My Dark Vanessa

My Dark Vanessa, by Kate Elizabeth Russell, was published in 2020

This was not an easy read. While the timing is perfect for the #MeToo movement, Russell worked on this novel for several years before anyone was talking about Jeffrey Epstein or Harvey Weinstein, to name just two. Vanessa is fifteen years old, away at boarding school, when her pedophile English teacher Strane targets her as a lonely outsider and begins grooming her. They carry on a “relationship” over several years, and during that time, Vanessa believes they are in love, often dismissing new accusations of abuse from other students.

The novel is told from Vanessa’s point of view, which is a brilliant technique that shows us how effective this type of abuse can be. Vanessa becomes deluded about the nature of their relationship, but not entirely. Although she can’t admit it to herself, she is aware that he is manipulating her, that she does not actually enjoy being with him. Instead, she lives in vicious cycle of losing and then craving his attention and affection.

One of the most powerful scenes takes place when Vanessa confronts one of Strane’s latest accusers, demanding to know what exactly he did to her. In Vanessa’s mind, Strane groping a teenage girl is acceptable, as long as he did not take it further. Although she seems aware that these details should not matter, she measures abuse on a sliding scale, rather than viewing it from the experience of the victim. In this way, Russell exposes the ugly manner in which some in our society view sexual abuse and shows us that the victim’s experience and perception of that experience must be central to the conversation.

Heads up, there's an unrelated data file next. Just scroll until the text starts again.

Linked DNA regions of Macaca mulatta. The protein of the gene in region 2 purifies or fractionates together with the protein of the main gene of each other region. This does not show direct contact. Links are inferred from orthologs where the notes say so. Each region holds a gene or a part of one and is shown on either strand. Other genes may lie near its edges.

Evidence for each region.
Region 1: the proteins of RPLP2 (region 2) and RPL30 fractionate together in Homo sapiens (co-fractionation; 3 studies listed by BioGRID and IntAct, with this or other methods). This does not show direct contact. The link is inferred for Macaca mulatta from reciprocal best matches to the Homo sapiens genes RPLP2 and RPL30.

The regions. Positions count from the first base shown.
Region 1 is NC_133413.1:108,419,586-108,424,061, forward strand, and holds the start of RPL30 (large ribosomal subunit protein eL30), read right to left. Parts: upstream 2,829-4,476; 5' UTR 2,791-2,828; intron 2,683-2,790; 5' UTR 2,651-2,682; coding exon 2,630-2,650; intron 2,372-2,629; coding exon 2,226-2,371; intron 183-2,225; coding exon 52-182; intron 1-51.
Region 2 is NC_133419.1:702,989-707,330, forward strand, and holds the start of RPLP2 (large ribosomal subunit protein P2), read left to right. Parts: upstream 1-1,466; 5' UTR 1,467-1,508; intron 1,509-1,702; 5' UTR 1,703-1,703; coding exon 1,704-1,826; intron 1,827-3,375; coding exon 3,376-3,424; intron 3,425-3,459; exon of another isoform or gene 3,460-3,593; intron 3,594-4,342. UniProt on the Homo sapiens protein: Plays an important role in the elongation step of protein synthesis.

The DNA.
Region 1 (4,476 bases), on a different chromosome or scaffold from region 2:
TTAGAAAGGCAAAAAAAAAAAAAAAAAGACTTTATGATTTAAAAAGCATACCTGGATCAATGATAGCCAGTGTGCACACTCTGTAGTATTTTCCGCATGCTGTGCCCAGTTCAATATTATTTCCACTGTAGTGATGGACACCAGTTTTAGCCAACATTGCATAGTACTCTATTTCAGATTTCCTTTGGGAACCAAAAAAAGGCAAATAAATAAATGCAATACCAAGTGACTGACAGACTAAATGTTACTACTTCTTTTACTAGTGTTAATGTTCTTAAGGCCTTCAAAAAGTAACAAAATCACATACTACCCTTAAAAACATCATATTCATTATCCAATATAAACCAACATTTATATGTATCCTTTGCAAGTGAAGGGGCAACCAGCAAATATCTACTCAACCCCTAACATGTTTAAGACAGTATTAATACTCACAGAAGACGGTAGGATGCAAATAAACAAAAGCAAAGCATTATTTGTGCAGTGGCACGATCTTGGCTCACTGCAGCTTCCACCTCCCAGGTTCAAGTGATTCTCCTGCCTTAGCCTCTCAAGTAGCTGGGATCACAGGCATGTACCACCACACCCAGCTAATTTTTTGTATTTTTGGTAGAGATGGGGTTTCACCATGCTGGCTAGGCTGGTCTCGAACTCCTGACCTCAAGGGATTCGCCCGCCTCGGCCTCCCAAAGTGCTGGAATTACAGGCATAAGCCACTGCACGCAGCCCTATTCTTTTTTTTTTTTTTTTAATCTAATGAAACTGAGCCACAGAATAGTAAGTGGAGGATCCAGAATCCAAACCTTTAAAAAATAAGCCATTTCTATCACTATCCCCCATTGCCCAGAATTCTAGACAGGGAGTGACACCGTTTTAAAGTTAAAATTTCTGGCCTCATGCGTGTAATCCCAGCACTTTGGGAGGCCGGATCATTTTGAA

On top of the incredibly timely commentary this novel provides, it is beautifully written with deeply troubled characters. Vanessa, her mother, her father, her dog — they all broke my heart in the best way a novel can. Four stars.

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